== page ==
Monday, March 12, 2012

Two from Tommy Vig

© -  Steven A. Cerra, copyright protected; all rights reserved.

For those of us who were fans of the music of Stan Kenton, Tommy Vig stepped into our lives on Monday, April 4, 1966.

That was the night that Stan’s highly [overly?] ambitious Neophonic Orchestra premiered Tommy’s Four Pieces for Neophonic Orchestra.

At the time of the premier, few Kenton fans knew anything about Tommy Vig.

Frankly, I would venture to say that few Jazz fans anywhere knew anything about this 28-year old percussionist, composer-arranger who had come to the United States as a refuge from the 1956 Hungarian Revolution.

Ultimately, Tommy chose the vibraphone as his main instrument and gained a scholarship to the Juilliard School of Music where he studied composition.

From New York Tommy moved to Las Vegas and Hollywood, where his bold approach to arranging was well received. As a vibraphonist and a percussionist, he performed with Frank Sinatra, Sammy Davis, Tony Curtis, Miles Davis-Gil Evans big band, Woody Allen, Diana Ross, and The Carpenters, just to name a few. He is the percussionist on all the albums of the legendary Rod Stewart. 

There is more information about Tommy on his comprehensive website which you can locate by going here.

In Los Angeles in August, 1967, Tommy recorded Four Pieces for Neophonic Orchestra with his own orchestra along with five other arrangements of his original compositions. Earlier, in April, 1967, Tommy had recorded six of his charts with a band based in Las Vegas.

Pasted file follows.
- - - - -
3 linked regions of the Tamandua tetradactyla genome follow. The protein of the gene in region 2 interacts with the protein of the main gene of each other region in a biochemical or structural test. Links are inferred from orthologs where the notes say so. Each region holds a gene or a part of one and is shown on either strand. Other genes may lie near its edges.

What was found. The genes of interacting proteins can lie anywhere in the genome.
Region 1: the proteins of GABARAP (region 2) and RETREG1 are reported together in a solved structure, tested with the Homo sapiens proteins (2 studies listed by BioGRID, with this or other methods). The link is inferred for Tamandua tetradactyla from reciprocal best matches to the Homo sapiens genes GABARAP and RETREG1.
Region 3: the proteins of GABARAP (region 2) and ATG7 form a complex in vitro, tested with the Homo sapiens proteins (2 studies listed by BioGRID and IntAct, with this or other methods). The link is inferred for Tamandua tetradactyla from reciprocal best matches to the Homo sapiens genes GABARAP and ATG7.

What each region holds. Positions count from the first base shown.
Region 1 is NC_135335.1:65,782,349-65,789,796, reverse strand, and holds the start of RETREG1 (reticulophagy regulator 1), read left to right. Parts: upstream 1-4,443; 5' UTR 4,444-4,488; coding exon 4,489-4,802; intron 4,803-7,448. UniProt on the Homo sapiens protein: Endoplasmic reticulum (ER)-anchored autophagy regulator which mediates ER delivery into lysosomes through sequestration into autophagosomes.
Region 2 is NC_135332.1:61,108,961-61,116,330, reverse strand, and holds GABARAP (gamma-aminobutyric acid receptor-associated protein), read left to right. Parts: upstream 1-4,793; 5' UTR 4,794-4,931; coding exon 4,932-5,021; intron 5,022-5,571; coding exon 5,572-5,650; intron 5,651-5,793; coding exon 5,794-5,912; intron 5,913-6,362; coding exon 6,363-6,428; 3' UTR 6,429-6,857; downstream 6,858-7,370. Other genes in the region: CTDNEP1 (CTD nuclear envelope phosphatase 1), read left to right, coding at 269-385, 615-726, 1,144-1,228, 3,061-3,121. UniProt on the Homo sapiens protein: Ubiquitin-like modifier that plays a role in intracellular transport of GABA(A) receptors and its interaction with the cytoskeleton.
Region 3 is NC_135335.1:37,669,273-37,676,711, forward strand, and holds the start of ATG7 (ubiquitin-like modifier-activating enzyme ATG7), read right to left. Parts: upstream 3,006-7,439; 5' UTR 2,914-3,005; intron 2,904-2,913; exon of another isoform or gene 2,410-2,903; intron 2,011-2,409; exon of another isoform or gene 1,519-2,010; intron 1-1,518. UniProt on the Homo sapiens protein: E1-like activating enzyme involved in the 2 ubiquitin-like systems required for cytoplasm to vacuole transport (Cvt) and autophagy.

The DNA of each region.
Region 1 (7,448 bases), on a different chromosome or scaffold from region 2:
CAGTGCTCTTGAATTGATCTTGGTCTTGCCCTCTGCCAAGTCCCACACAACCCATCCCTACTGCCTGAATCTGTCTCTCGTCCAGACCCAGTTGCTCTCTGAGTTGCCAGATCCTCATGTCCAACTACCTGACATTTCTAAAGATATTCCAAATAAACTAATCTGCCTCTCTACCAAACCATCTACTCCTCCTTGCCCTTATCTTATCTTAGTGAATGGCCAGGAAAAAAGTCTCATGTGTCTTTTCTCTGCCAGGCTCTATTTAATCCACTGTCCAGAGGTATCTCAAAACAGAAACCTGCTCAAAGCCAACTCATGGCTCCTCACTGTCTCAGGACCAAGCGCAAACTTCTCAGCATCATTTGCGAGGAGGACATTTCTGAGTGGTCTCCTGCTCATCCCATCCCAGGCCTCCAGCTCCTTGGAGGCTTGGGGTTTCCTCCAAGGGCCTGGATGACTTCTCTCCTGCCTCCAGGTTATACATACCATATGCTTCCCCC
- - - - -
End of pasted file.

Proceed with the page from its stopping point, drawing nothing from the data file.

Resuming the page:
The Las Vegas tracks were released as Encounters with Time [Discovery LP #DS 780] and the Los Angeles tracks were issued as Sound of the 70s [Milestone LP #MSP 9007].

In 1986, Discovery/Trend coupled both albums together as a CD release entitled Space Race DSCD-925.

In order to give you a sampling of Tommy’s extraordinarily exciting big band arranging and the unusual use of percussion instruments in his scoring, here are two videos featuring soundtracks from both the Los Angeles and Las Vegas 1967 sessions.

The first features a rapid burst version of Sunrise, Sunset from the score of the Broadway show Fidler on the Roof which was subsequently also made into a Hollywood film. Charlie McLean takes the alto solo.

The second video also features Charlie Lean, this time on Tommy’s arrangement of Satan Takes a Holiday, which Larry Clinton composed as the theme for his swing era, big band. Shelly Manne is on drums.

Beginning at 1:09 minutes of this track, be sure and checkout Tommy’s solo on the 18 note chimes which are made up of 1¼” brass tubes that are struck at the top of the tube with a rawhide mallet [both pictured above]. These are usually played one note at a time, but on his solo, Tommy uses two mallets and plays the chimes as though they were a vibraphone – not an easy thing to do. He’s even figured out a way to dampen or stop the sustaining tones on the chimes!